052. CD38 is critical for maternal nurturing and social behaviour by regulating oxytocin secretion

CD38, a transmembrane glycoprotein with ADP-ribosyl cyclase activity, catalyses the formation of Ca2+ signalling molecules and triggers proliferation and immune responses in lymphocytes. However, its role in the neuroendocrine system is unknown. In this study, we showed that adult CD38 knockout (CD38-/-) female and male mice have marked defects in maternal nurturing and social behaviour, respectively, with higher locomotor activity. As similar defects in maternal nurturing was reported in oxytocin (OT)-receptor-deficient mice, we measured the plasma level of oxytocin and vasopressin. The plasma concentration of oxytocin, but not vasopressin, was markedly low in CD38-/- mice. Subcutaneous injection of OT or lentiviral-vector-mediated delivery of human CD38 in the hypothalamus rescued social memory and maternal care in CD38-/- mice. Electron microscopic analysis of the neurohypophysis showed that synthesis and vesicular packaging of OT is unaffected, but that OT secretion is (but not AVP secretion) is selectively and severely impaired in CD38-/- mice. Depolarization-induced OT secretion and Ca2+ elevation in oxytocinergic neurohypophysial axon terminals were disrupted in CD38-/- mice; this was mimicked by CD38 metabolite antagonists in CD38+/+ mice. These results indicate that CD38 has a key role in neuropeptide release, thereby critically regulating maternal and social behaviours, and may be an element in neurodevelopmental disorders. (Nature 446: 41-45, 2007)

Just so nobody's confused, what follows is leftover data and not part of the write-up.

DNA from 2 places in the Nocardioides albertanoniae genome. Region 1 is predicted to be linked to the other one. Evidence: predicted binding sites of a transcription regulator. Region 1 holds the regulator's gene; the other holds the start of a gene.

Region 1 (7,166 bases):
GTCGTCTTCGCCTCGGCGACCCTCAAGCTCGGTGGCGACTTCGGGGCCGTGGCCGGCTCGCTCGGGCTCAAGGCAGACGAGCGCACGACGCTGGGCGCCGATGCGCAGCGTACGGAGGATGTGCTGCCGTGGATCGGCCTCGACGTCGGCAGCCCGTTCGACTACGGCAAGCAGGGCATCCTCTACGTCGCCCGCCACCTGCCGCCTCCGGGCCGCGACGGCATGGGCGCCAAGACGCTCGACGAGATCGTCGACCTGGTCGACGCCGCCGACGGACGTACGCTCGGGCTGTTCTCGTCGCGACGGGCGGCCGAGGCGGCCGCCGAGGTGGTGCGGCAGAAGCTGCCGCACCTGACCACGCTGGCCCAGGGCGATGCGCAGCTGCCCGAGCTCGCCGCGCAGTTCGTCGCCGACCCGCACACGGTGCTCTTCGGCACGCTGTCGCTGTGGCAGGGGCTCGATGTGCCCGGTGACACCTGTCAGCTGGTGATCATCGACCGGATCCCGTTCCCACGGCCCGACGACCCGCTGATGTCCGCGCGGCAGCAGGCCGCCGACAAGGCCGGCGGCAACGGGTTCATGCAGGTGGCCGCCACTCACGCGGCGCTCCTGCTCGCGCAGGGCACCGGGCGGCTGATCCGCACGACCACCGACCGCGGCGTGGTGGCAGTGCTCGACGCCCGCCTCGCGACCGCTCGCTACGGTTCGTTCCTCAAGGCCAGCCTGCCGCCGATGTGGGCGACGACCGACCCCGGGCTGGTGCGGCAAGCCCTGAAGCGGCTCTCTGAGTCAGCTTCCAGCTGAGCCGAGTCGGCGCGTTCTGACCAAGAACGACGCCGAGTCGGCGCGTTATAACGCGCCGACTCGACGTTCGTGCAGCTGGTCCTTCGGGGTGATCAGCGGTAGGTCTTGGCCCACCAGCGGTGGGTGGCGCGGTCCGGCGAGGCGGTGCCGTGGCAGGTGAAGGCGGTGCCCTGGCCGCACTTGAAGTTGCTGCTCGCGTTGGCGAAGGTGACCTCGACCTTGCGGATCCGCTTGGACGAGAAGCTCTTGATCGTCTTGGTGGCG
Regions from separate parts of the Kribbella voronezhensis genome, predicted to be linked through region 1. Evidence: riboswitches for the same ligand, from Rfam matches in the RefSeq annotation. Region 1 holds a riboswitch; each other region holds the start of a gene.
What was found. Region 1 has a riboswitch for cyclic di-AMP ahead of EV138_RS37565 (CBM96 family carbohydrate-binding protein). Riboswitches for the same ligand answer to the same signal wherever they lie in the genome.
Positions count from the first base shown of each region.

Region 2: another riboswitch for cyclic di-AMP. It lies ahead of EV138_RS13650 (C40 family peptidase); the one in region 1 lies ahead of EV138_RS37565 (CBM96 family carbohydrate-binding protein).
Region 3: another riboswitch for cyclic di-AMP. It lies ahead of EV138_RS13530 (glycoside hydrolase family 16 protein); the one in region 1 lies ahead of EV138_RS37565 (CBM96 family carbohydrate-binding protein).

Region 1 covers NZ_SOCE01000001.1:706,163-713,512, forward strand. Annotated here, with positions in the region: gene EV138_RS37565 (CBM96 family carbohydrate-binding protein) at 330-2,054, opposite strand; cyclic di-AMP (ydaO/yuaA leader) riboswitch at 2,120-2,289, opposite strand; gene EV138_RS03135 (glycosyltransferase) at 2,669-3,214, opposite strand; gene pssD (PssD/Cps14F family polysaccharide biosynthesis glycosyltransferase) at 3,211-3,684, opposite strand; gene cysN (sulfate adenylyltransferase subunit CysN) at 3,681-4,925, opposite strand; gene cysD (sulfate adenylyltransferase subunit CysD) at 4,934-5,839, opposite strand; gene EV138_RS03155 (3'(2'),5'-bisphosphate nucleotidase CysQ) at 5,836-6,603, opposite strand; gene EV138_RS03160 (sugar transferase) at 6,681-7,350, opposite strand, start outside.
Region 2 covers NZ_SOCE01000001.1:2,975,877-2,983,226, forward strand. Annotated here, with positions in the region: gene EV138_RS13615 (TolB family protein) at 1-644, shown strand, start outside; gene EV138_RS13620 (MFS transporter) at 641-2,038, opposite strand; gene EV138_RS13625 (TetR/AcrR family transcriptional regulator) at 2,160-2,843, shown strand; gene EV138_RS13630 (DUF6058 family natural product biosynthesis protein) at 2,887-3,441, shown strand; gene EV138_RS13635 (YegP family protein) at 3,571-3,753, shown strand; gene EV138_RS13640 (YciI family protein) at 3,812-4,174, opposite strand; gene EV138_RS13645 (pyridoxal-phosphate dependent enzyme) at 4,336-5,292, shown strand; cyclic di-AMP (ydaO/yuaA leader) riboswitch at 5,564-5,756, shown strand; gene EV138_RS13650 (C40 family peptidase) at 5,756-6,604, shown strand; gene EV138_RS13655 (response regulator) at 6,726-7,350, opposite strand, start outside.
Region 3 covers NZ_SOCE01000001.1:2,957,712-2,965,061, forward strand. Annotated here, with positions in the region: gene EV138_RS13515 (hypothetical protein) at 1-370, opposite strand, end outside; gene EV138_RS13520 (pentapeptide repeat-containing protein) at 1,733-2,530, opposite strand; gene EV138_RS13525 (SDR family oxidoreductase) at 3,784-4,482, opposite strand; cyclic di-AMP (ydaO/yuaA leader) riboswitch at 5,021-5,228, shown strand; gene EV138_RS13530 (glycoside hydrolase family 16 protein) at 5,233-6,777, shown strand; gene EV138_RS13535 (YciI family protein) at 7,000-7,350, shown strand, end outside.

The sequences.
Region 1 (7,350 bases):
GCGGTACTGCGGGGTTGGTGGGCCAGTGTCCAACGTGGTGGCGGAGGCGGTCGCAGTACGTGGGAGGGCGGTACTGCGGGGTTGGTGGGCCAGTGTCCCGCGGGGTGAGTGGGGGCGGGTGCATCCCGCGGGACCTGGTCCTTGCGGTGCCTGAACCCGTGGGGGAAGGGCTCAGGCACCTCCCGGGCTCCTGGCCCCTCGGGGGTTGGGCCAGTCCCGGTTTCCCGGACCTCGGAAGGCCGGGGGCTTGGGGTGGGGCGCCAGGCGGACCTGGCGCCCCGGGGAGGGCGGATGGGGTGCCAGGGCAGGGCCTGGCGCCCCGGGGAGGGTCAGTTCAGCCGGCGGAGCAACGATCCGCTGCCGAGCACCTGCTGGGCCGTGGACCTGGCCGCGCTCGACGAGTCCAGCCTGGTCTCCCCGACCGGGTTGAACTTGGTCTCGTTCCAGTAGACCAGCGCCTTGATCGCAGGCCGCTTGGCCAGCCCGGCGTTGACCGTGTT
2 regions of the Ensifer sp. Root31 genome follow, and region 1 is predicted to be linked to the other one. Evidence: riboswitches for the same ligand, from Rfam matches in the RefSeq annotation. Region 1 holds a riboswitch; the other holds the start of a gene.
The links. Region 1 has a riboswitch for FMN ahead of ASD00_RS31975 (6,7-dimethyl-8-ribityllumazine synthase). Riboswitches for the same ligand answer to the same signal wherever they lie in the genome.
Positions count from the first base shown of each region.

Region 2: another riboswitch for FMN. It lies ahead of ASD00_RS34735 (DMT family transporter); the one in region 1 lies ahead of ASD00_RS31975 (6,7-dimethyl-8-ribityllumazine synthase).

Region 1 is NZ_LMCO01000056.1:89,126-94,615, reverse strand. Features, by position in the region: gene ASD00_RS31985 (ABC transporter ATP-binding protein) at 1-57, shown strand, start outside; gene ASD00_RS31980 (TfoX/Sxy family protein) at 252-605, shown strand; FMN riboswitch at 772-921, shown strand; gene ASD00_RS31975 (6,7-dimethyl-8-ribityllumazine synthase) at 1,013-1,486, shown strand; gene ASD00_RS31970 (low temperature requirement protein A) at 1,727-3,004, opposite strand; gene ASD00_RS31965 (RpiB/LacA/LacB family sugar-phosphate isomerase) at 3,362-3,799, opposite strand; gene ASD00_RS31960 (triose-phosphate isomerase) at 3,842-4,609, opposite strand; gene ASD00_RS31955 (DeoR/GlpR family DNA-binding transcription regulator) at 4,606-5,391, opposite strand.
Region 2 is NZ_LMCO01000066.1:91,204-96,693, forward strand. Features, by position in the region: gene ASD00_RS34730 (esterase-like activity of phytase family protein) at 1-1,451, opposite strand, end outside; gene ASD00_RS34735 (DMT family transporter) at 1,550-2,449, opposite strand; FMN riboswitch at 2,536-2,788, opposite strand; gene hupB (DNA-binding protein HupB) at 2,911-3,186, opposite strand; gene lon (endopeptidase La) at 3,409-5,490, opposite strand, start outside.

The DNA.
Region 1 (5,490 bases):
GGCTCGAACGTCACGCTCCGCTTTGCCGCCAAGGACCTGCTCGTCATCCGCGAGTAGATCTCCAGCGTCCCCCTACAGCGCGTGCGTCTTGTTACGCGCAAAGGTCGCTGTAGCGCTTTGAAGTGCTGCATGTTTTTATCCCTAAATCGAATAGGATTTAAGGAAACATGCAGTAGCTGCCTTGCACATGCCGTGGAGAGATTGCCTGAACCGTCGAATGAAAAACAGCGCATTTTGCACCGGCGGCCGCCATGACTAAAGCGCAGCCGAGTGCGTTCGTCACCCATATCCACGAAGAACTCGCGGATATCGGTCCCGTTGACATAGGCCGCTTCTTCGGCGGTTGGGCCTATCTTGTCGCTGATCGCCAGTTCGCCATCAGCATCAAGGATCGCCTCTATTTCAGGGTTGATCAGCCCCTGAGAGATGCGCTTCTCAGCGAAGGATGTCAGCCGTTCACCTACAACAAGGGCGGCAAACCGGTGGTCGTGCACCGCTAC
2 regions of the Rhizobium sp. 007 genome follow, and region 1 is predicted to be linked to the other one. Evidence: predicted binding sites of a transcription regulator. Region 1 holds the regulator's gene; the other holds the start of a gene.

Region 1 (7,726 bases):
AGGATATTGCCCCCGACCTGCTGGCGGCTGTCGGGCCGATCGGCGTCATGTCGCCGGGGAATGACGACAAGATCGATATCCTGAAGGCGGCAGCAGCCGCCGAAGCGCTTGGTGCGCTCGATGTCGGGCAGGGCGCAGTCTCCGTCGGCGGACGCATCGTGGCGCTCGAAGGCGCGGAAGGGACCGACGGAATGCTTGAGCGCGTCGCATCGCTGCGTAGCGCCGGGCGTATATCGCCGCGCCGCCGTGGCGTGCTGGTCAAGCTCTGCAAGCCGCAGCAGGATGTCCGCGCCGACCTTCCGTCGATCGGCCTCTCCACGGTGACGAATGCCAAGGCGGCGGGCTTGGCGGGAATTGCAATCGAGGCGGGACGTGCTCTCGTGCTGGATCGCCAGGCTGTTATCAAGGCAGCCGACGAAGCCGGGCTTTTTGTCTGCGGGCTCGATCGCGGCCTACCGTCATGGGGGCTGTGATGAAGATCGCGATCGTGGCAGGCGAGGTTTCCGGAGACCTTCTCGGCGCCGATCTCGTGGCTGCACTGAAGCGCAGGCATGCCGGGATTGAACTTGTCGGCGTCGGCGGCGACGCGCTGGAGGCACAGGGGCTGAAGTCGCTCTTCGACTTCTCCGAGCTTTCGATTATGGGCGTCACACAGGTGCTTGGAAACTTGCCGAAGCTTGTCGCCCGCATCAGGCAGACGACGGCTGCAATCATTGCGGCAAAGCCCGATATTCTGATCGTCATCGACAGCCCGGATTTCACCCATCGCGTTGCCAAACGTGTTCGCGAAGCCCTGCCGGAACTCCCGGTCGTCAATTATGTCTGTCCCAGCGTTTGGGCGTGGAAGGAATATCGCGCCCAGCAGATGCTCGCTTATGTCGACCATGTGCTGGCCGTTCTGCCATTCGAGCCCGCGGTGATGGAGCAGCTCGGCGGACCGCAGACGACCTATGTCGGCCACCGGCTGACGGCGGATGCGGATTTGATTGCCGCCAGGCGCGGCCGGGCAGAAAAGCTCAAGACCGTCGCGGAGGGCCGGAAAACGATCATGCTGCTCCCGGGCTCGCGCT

*Kanazawa University 21st Century COE Program on Innovative Brain Science on Development, Learning and Memory